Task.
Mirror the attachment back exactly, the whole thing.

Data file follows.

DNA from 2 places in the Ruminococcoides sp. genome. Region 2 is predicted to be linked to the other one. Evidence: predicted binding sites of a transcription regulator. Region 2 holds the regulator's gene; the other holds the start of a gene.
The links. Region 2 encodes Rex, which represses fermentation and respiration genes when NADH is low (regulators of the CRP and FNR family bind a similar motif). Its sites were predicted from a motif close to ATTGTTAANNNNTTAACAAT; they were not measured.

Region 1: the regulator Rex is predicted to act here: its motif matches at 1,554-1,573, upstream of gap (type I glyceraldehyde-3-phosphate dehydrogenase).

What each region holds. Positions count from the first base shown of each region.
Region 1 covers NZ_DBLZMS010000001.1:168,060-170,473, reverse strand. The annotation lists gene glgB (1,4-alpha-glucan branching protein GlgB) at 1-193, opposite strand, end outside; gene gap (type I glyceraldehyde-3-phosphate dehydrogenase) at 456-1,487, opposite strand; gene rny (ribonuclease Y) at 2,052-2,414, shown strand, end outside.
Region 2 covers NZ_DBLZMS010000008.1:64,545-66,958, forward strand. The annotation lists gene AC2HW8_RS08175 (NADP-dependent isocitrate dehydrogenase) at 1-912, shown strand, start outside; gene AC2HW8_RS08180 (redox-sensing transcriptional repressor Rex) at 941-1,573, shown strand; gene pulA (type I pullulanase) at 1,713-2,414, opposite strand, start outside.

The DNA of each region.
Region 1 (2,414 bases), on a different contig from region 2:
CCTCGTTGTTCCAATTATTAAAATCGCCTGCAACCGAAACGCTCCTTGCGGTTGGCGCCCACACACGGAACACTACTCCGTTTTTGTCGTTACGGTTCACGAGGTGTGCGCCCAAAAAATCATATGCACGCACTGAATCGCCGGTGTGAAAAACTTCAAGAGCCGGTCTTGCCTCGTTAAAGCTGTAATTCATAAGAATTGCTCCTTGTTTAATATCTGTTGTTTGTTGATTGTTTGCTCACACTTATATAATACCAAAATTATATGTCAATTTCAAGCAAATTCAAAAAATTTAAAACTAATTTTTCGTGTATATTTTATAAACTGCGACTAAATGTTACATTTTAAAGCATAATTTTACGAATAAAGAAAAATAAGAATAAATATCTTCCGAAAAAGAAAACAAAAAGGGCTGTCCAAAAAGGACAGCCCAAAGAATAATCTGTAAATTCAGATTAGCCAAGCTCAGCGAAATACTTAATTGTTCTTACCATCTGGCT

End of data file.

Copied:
DNA from 2 places in the Ruminococcoides sp. genome. Region 2 is predicted to be linked to the other one. Evidence: predicted binding sites of a transcription regulator. Region 2 holds the regulator's gene; the other holds the start of a gene.
The links. Region 2 encodes Rex, which represses fermentation and respiration genes when NADH is low (regulators of the CRP and FNR family bind a similar motif). Its sites were predicted from a motif close to ATTGTTAANNNNTTAACAAT; they were not measured.

Region 1: the regulator Rex is predicted to act here: its motif matches at 1,554-1,573, upstream of gap (type I glyceraldehyde-3-phosphate dehydrogenase).

What each region holds. Positions count from the first base shown of each region.
Region 1 covers NZ_DBLZMS010000001.1:168,060-170,473, reverse strand. The annotation lists gene glgB (1,4-alpha-glucan branching protein GlgB) at 1-193, opposite strand, end outside; gene gap (type I glyceraldehyde-3-phosphate dehydrogenase) at 456-1,487, opposite strand; gene rny (ribonuclease Y) at 2,052-2,414, shown strand, end outside.
Region 2 covers NZ_DBLZMS010000008.1:64,545-66,958, forward strand. The annotation lists gene AC2HW8_RS08175 (NADP-dependent isocitrate dehydrogenase) at 1-912, shown strand, start outside; gene AC2HW8_RS08180 (redox-sensing transcriptional repressor Rex) at 941-1,573, shown strand; gene pulA (type I pullulanase) at 1,713-2,414, opposite strand, start outside.

The DNA of each region.
Region 1 (2,414 bases), on a different contig from region 2:
CCTCGTTGTTCCAATTATTAAAATCGCCTGCAACCGAAACGCTCCTTGCGGTTGGCGCCCACACACGGAACACTACTCCGTTTTTGTCGTTACGGTTCACGAGGTGTGCGCCCAAAAAATCATATGCACGCACTGAATCGCCGGTGTGAAAAACTTCAAGAGCCGGTCTTGCCTCGTTAAAGCTGTAATTCATAAGAATTGCTCCTTGTTTAATATCTGTTGTTTGTTGATTGTTTGCTCACACTTATATAATACCAAAATTATATGTCAATTTCAAGCAAATTCAAAAAATTTAAAACTAATTTTTCGTGTATATTTTATAAACTGCGACTAAATGTTACATTTTAAAGCATAATTTTACGAATAAAGAAAAATAAGAATAAATATCTTCCGAAAAAGAAAACAAAAAGGGCTGTCCAAAAAGGACAGCCCAAAGAATAATCTGTAAATTCAGATTAGCCAAGCTCAGCGAAATACTTAATTGTTCTTACCATCTGGCT